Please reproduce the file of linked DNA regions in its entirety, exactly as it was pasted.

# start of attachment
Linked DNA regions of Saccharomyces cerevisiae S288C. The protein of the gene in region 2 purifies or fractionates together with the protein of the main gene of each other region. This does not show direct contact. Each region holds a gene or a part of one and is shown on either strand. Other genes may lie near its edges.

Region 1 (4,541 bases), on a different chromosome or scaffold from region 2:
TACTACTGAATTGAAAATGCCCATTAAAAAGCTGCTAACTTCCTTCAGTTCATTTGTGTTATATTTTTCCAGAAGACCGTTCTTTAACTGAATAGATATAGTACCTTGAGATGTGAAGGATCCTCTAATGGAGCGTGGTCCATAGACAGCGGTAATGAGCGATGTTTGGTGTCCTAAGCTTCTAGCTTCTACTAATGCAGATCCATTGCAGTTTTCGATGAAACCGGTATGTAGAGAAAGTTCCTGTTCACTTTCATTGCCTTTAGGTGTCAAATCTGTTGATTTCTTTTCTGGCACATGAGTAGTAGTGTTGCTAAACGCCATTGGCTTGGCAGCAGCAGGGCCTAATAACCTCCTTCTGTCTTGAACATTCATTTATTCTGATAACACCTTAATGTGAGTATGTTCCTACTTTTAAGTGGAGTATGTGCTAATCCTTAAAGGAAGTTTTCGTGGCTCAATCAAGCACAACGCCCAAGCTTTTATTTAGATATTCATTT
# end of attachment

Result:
Linked DNA regions of Saccharomyces cerevisiae S288C. The protein of the gene in region 2 purifies or fractionates together with the protein of the main gene of each other region. This does not show direct contact. Each region holds a gene or a part of one and is shown on either strand. Other genes may lie near its edges.

Region 1 (4,541 bases), on a different chromosome or scaffold from region 2:
TACTACTGAATTGAAAATGCCCATTAAAAAGCTGCTAACTTCCTTCAGTTCATTTGTGTTATATTTTTCCAGAAGACCGTTCTTTAACTGAATAGATATAGTACCTTGAGATGTGAAGGATCCTCTAATGGAGCGTGGTCCATAGACAGCGGTAATGAGCGATGTTTGGTGTCCTAAGCTTCTAGCTTCTACTAATGCAGATCCATTGCAGTTTTCGATGAAACCGGTATGTAGAGAAAGTTCCTGTTCACTTTCATTGCCTTTAGGTGTCAAATCTGTTGATTTCTTTTCTGGCACATGAGTAGTAGTGTTGCTAAACGCCATTGGCTTGGCAGCAGCAGGGCCTAATAACCTCCTTCTGTCTTGAACATTCATTTATTCTGATAACACCTTAATGTGAGTATGTTCCTACTTTTAAGTGGAGTATGTGCTAATCCTTAAAGGAAGTTTTCGTGGCTCAATCAAGCACAACGCCCAAGCTTTTATTTAGATATTCATTT